I imagine I'll be picking up other things on later visits. <g>
Last edited by Jim on Fri 10 Aug, 2007 22:45:28, edited 1 time in total.

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Wheatley Pastiche

Post by Nick » Fri 10 Aug, 2007 12:55:28

Interesting to read Lark1 comments about the Holmes vs. Dracula book. Holmes pastiches are numerous. The Solar Pons novels, and such delights as 'The giant Rat of Sumatra' and 'Exit Shelock Holmes.
OK you've guessed it. Who's up for a Wheatley pastiche?
Who could we have ? Gregory Sallusts Grandson? Could the Duke de Richleaus Daughter have given birth before she died? What about Rex Van Ryns son Truscott, with Fleure on his arm, breaking a lance against the Devil. Would it sell? Not to a regular publisher, but I seem to remember a Holmes pastiche self published and made available through the internet that sold in thousands. Any takers?

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Post by Jim » Fri 10 Aug, 2007 22:40:42

Actually, like Conan Doyle, DW planted references in his stories that could be used as the basis for others.

In DANGEROUS INHERITANCE, the Duke inherits an estate in Ceylon from a deceased cousin, "whom he had succeeded in rescuing from execution by the Bolsheviks during the Russian Revolution in 1917." There's a reference somewhere in FORBIDDEN TERRITORY why the Duke cannot use his own name in Russia--I can't find it now, but I've always assumed it was connected in some way with this untold adventure (which would fall between THE SECOND SEAL and THREE INQUISITIVE PEOPLE).

Also, how does deRichleau know Rex vanRyn's father? (They are more than casual acquaintances, as the senior vanRyn insists that Rex make time to meet the Duke during his visit to London.) There might be a story there.

There's certainly room in the Gregory Sallust chronology for more adventures, and there are only three Julian Day novels, after all. I think the Roger Brook series is probably too tightly plotted, historically, to allow for any insertions.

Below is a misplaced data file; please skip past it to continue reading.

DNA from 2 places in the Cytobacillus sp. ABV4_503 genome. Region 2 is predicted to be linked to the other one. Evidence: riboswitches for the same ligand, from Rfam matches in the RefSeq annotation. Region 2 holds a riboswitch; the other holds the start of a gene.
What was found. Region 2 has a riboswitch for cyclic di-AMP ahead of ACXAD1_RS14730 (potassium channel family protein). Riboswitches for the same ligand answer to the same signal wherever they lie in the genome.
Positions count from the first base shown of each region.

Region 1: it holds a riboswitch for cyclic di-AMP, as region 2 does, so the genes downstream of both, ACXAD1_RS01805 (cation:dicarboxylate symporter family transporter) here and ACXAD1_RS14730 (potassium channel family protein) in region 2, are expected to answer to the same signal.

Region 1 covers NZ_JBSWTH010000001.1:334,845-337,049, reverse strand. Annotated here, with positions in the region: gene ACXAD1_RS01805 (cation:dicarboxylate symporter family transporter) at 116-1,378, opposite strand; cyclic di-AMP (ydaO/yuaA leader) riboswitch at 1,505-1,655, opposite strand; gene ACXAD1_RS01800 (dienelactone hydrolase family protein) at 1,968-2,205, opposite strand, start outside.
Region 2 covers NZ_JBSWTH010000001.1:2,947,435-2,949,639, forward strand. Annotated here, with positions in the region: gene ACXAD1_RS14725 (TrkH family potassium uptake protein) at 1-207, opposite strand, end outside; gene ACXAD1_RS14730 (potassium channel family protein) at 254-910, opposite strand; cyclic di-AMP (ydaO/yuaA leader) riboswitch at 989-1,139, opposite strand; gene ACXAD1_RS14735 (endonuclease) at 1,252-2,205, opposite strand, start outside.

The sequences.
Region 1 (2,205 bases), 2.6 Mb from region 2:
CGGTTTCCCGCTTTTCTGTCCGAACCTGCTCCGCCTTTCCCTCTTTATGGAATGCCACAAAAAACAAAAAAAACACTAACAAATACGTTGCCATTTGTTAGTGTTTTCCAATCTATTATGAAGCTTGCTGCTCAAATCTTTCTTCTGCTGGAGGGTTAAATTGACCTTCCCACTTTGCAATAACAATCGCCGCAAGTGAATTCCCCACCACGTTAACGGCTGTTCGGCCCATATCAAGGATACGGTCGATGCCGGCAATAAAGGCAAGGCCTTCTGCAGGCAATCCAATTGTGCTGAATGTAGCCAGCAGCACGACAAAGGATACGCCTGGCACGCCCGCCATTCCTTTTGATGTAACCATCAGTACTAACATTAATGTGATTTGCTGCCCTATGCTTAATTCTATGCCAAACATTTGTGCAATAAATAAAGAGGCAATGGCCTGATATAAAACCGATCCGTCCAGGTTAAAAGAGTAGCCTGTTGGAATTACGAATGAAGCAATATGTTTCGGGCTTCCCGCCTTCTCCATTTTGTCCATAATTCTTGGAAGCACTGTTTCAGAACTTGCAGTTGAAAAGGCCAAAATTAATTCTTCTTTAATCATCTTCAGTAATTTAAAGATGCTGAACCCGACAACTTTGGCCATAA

BTW, I was disappointed with THE TANGLED SKEIN. It gets Holmes and Watson quite right, I think, but takes the Stoker characters out of the plot we know. I'd rather hoped the author had devised some clever way to dovetail the two. Still, the length of it was right, and there were some excellent scenes.

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Post by Garry Holmes » Sun 12 Aug, 2007 22:58:54

De Richleau knows Van Ryn from PRISONER IN A MASK. Escaping from the boat taking him to Devil's Island, the Duke leaps into the sea, and is saved from drowning by the older Van Ryn. Once he has convinced the American millionaire that he is not a criminal, the two become good friends.

The Sallust group of novels has an enormous gap after the war in which new adventures could be placed. The same goes for the Modern Musketeers. I always thought that Wheatley missed out in not writing any short stories about these characters. Not all of their adventures need to be novel sized.

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Post by Steve Whatley » Sun 12 Aug, 2007 23:48:20

[font=Times New Roman] [/font]I've sometimes amused myself by considering a novel in which Roger Brook's daughter and Georgina's son travel to - where was it, Germany? - in an attempt to establish whether Roger and Georgina could possibly have survived their seemingly inescapable doom. If anyone would like to write it, put me down for a copy.